Since state-owned Líneas Aéreas Paraguayas (LAP
) disappeared in the early 1990s, Paraguay lost its only local airline. By that time, Brazil’s TAM bought LAP
and at first re-branded it as “TAM Mercosur”–with a bunch of Fokker 100 and the flags of the four Mercosur member states on the back of the plane–, and then simply merged it with its Brazilian operations. Even though TAM Mercosur still operates under a separate IATA/ICAO code (PZ/LAP
), the airline is completely integrated in the JJ
network, and doesn’t even have its own airplanes.
Foreign airlines took advantage of LAP
’s fall and in the last decade Asunción has seen more new companies than ever before – TAM, Aerolíneas Argentinas, Taca, Copa Airlines, Gol, Aerosur and Pluna fly there (or used to at some point: Aerosur and Pluna are sadly gone).
But it was sad to see no ZP-registered commercial airplanes, Paraguay being the only country in South America without its own flag-carrier, something we Latinos are very fond of. So a group of Paraguayan and Argentine entrepreneurs decided to create a new airline, inspired by LAP
(which, at some point, even flew a DC-10 all the way up to BRU
) and with a Paraguayan attitude.
Sol del Paraguay Líneas Aéreas (literally “Sun of Paraguay Airlines”) was born.
Right now they operate three Fokker 100, all of them previously with Click by Mexicana and baptized with Paraguayan names: “Héroes del Chaco” (Chaco War was fought between Paraguay and Bolivia in the 1930s), “Lago de Ypacaraí” (Ypacaraí Lake) and “Itapúa Poty” (in Guaraní language, “Flower of Itapúa”, a region in the south of the country, and also a typical song).
Beside charter flights, Sol del Paraguay (IATA: PI
) serves Buenos Aires (EZE
) on a daily basis and flies twice a week to Ciudad del Este (AGT), Paraguay’s second-largest city and biggest commercial centre.
I took advantage of a special offer on PI
route and booked a flight through its website www.viajaconsol.com
(in Spanish, “travel with Sol.com”). The site does not allow online purchases (only reservations), so I had to contact PI
’s call centre in Buenos Aires, where everything was sorted out in a few minutes.
I think this will be the first trip report about Sol del Paraguay and probably one of the very few covering Paraguay at all.
Sol del Paraguay PI 902
Asunción Silvio Pettirosi (ASU) – Buenos Aires Ministro Pistarini / Ezeiza (EZE)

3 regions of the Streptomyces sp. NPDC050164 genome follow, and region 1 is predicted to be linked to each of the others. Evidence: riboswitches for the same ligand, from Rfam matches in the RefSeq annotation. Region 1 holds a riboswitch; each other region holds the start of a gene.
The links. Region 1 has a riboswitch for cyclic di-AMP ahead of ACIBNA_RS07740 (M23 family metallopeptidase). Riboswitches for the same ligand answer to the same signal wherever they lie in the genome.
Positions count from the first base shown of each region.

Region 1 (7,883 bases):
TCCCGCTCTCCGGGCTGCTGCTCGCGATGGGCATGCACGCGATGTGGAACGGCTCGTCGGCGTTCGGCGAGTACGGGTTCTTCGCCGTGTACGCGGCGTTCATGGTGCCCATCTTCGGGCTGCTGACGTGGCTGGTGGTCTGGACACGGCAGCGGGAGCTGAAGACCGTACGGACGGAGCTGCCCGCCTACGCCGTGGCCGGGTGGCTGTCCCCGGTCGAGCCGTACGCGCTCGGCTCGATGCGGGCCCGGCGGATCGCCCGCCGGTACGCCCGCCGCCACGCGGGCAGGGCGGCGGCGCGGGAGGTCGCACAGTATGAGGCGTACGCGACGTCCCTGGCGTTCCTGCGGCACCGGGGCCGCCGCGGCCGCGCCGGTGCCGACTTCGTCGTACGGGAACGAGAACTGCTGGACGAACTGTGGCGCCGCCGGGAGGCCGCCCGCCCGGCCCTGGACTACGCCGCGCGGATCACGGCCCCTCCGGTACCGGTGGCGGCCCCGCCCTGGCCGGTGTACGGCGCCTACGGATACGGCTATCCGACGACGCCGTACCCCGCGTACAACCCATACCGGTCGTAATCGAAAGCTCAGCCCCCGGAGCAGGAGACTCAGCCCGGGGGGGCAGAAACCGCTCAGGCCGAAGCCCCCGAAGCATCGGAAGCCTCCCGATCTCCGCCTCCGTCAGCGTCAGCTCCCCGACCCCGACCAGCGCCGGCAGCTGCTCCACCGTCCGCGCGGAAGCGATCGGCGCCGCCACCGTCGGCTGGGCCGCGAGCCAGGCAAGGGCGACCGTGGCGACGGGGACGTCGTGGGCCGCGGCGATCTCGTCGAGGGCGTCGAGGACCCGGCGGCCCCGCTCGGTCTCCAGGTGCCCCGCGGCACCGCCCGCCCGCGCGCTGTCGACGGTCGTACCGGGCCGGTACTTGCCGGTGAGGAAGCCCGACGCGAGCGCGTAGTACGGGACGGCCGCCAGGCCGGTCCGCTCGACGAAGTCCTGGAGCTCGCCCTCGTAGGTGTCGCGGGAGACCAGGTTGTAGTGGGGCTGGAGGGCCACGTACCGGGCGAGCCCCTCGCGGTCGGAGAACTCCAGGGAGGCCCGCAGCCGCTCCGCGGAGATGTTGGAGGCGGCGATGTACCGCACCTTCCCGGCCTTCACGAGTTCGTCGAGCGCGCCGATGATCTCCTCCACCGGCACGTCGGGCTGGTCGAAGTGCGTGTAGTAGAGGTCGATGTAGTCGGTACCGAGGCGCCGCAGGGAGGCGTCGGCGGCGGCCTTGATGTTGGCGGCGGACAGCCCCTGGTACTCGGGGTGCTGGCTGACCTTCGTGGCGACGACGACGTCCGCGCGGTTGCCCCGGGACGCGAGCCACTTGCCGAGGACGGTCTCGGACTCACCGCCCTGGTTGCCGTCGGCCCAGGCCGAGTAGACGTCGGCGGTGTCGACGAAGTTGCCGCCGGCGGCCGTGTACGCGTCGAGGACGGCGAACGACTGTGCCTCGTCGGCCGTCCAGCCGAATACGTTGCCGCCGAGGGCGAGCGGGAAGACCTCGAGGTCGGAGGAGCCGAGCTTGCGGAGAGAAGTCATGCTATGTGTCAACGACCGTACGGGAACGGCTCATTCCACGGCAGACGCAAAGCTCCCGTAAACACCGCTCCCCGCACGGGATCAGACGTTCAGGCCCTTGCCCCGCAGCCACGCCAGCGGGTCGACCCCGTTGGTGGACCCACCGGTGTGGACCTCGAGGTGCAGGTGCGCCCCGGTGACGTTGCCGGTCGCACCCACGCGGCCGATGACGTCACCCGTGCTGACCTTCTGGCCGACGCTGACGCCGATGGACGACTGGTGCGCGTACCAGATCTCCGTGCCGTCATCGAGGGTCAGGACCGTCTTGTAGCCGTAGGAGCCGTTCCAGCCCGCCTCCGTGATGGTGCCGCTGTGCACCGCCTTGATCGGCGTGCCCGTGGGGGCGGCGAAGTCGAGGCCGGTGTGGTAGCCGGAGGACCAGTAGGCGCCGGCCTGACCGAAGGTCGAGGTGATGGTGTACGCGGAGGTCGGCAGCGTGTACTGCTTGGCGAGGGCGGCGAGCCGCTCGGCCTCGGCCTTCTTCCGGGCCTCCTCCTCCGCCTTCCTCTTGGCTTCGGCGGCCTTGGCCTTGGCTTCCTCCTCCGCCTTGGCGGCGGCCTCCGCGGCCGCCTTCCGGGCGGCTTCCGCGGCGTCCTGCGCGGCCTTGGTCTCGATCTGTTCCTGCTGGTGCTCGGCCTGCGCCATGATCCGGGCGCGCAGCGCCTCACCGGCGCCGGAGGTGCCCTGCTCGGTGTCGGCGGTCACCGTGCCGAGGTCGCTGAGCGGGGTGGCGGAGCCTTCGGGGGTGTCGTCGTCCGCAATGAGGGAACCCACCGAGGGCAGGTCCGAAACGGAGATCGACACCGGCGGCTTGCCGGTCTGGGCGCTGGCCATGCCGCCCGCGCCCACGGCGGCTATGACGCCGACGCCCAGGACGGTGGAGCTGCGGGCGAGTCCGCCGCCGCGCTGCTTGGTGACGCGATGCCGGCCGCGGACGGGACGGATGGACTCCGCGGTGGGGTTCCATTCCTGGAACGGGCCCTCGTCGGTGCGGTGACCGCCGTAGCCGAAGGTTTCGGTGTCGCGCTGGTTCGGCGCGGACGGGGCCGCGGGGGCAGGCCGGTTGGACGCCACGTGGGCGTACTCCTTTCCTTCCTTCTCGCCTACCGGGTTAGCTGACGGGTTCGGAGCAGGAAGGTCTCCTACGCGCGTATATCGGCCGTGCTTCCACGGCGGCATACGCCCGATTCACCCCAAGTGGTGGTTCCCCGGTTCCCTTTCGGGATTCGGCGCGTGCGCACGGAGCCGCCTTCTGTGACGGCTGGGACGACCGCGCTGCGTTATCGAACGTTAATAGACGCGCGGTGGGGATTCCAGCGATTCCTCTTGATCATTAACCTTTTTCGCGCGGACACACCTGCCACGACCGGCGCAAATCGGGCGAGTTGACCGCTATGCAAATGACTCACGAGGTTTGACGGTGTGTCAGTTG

Estimated/Actual time of departure: 1805/1810 (GMT –4)
Estimated/Actual time of arrival: 2050/2040 (GMT –3)
Fokker 100 MK-28
ZP-CAL “Lago de Ypacaraí”
11341: previously with Click by Mexicana and TAM, and originally delivered to Aviacsa in 1992.
I got to ASU
two hours before departure using the local bus, which stops right at the airport’s main entrance. The bus ticket costs 2300 guaraníes (PYG), around 0,50 USD, whilst taxis to the airport charge 20 USD. No way I’m paying 20 dollars, especially in cheap Paraguay.
has got a layout typical of the 1960s, when it was built. Gen. Alfredo Stroessner was the dictator of Paraguay at the time, and everything in the country was named after him – including the airport. I think KLM.com stills lists ASU
as “Aeropuerto Presidente Stroessner”. In the 1990s the place was re-named after Silvio Pettirosi, a Paraguayan aviation pioneer.
Asunción Internacional Airport (ASU
Goodbye sign in Guaraní, Spanish and English
I got to the check-in counter where there was a small queue, but the whole process didn’t last longer than five minutes. The young agent, who spoke with a notorious Brazilian accent, addressed me by my name and asked me if I had a seat preference, something that does not happen at many airlines. Afterwards she handed me the boarding pass (which looked like a credit card ticket or a supermarket receipt( and asked if I wanted to take the free shuttle bus from EZE
to downtown Buenos Aires, which I declined for somebody was picking me up.
The free shuttle, I have to say, is a great idea. Not only because EZE
is 30km away from Buenos Aires, but because AR
fly from ASU
, which is right at the heart of the city.
- Departures hall
and G3 counters. JJ